In announcing the new preliminary plan, Medvedev kept up a steady drumbeat of anti-Georgia and anti-American rhetoric. He assailed Washington for supposedly encouraging Tbilisi to open a military offensive against South Ossetia. He went on to accuse Georgian President Mikheil Saakashvili of taking "idiotic action," according to a report distributed by the Komsomolskaya Pravda website.
"Now all of Georgia is paying for it," Medvedev continued. "It is one of the examples of decisions based on a unipolar world, when one is sure that there is someone behind him, who will help if one doesn't have enough strength. It will not work - one should behave, act under international law. Then everything will be fine. This is why I believe it is very important to develop new approaches to international security."
The new approach referred to by Medvedev would seem to be the CSTO. Following the group's summit, Medvedev urged stronger foreign policy coordination among member states, and suggested that the organization's "military element" be strengthened. "The Organization evidently has its rights and duties, including issues of self-defense [and the] liquidation of consequences of armed conflicts," he said. In connection with the Russian desire for the CSTO to beef up its strategic capacity, the organization announced a comprehensive military modernization plan.
Immediately following the CSTO summit, Medvedev issued a statement that was Cold War-like in tone, insisting that member states would guarantee their own territorial integrity and non-interference in their internal affairs. But he conceded that it would be up to each individual CSTO member to decide whether or not to recognize South Ossetia and Abkhazia or not.
Russia's Cold War-like rhetoric was again on display on September 8. Russia's ambassador to NATO, Dmitry Rogozin, announced that Moscow would sever all ties with the Atlantic alliance if the Brussels-based organization ever offered Georgia a Membership Action Plan, which is a precursor to full membership. Russia also announced that it would engage in some gun-boat diplomacy of its own by sending a naval task force to the Caribbean Sea for joint exercises with the Venezuelan navy.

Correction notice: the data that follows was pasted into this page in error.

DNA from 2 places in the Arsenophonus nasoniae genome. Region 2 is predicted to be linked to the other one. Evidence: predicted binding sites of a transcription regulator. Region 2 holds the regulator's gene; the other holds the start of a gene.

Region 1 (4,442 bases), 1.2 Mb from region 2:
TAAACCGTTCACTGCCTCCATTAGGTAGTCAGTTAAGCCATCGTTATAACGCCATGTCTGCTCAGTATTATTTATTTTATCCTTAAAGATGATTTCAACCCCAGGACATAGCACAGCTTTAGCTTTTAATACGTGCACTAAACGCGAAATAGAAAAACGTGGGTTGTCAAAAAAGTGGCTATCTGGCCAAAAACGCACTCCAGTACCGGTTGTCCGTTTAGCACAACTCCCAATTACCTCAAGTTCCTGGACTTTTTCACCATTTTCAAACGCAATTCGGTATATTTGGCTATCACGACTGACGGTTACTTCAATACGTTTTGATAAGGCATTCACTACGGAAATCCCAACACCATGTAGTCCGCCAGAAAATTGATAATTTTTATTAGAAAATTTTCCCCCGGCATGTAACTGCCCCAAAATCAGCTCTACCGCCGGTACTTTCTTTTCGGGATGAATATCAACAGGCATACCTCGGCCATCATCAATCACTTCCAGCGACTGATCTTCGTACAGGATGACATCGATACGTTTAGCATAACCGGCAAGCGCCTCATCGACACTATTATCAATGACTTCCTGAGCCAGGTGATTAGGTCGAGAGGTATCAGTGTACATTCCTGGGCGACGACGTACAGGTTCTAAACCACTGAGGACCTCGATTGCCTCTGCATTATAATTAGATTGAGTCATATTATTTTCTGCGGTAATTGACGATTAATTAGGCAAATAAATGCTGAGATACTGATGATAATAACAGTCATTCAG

While Russia has succeeded in recent days in fostering an aura of strength in its dealings with the United States and EU, some Russian commentators continue to wonder whether Russia can win the public relations battle that is now raging over Georgia.
"We [Russia] are struggling with the world for the recognition of our actions in Georgia. Success has so far only been achieved on the linguistic level: condemnation is a strong political gesture, but it does not oblige anyone to recognize South Ossetia and Abkhazia," wrote political analyst Aleksandr Samarin in a September 8 commentary published by Nezavisimaya Gazeta. "On the other hand, the EU decided not to impose sanctions on Russia for now. We ignore 'for now' and stress 'not to impose.'"
Other media outlets have expressed doubt over whether Moscow can realize its CSTO ambitions. The CSTO nations denounced Georgia, but they are not prepared to follow Russia till the "victorious end," noted one commentary published by Moskovsky Komsomolets.
Sergei Blagov is a Moscow-based specialist in CIS political affairs.